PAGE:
After the concert

the other Saturday a little group of us headed for the nearest tram stop. We got talking. As often happens the subject got on to how long I've been in France, whether I came directly to Bordeaux and stuff. It comes up because I have an accent (American? Canadian? Belgian? Martian?) but I do pronounce things like what we do in Bordeaux.

One woman said, "Ah yes, I am from north of the Loire and it wasn't till I came here that I had any idea that in and un could conceivably be pronounced differently."

So for her there were just three nasal vowels, and in un grand pain rond, un and ain sound exactly the same. As do un and in in un bon vin blanc.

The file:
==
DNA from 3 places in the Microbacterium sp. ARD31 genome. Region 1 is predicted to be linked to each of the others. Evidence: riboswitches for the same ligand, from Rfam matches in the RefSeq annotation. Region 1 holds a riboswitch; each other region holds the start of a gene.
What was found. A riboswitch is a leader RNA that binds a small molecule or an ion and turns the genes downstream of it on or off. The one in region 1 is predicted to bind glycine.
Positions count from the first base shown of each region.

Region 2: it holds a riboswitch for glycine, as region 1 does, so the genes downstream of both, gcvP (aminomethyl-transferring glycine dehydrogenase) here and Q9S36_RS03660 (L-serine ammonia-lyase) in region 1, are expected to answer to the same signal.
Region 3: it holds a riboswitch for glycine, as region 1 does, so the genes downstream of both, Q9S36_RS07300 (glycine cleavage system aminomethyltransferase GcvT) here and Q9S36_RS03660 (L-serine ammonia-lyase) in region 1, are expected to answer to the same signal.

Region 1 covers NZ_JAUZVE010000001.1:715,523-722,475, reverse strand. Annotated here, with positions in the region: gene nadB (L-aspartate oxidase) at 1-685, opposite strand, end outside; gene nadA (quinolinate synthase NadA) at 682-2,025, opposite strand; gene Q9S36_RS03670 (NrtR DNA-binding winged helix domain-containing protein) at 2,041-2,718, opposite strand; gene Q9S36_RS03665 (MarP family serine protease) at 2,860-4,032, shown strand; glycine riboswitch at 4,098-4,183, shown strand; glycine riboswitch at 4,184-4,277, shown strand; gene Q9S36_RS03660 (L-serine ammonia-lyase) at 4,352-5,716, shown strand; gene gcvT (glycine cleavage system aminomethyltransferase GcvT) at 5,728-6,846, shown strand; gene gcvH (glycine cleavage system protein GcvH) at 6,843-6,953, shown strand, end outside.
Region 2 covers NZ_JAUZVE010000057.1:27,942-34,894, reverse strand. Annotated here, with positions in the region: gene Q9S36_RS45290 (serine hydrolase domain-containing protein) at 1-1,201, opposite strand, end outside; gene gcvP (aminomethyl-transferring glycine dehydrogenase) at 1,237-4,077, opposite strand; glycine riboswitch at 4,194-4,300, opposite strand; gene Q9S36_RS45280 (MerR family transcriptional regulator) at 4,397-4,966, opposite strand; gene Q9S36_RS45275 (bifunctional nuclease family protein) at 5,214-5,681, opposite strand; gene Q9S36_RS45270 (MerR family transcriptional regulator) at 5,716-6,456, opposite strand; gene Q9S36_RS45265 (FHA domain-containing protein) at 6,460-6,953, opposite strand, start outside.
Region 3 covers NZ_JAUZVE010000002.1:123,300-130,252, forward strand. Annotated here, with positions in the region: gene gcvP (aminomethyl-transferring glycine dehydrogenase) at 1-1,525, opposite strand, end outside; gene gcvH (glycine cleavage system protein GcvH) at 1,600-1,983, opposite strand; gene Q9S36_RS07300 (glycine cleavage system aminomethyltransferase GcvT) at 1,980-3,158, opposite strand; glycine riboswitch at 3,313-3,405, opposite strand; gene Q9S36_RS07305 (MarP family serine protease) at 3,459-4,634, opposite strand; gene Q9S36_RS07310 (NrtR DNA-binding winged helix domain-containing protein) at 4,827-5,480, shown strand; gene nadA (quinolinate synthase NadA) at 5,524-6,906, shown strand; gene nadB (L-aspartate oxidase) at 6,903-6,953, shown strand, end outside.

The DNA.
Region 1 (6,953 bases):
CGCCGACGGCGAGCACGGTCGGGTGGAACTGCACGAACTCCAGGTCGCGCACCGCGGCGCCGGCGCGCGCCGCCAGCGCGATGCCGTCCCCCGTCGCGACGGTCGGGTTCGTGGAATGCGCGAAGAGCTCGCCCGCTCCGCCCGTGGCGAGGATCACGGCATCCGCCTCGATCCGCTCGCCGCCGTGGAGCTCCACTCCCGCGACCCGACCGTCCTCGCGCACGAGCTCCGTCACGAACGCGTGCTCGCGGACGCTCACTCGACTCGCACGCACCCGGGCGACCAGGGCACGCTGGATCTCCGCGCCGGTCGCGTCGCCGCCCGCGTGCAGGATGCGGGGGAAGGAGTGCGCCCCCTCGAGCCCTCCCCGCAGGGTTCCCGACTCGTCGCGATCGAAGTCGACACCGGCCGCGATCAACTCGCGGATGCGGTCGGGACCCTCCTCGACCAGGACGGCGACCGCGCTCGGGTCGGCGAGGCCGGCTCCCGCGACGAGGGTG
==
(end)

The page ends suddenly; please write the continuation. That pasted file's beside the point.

I'd read about this in the unique and unparalleled Harriette Walters books. And all of a sudden the penny dropped on something that I'd not thought about.

A friend who is very cultured, well-read and a professional story-teller did some workshops on the use of the voice. We went along to some. She insisted that en and an are pronounced differently in (subtly) different parts of the mouth. We all shrugged and tried to humour her, but Harriette Waters points out that in some parts of France there are actually 5 or 6 nasal vowels, and a clean distinction is made between en and an.

Ah bon.


Popular posts from this blog

A bit about music exams in UK and France

The Kitchen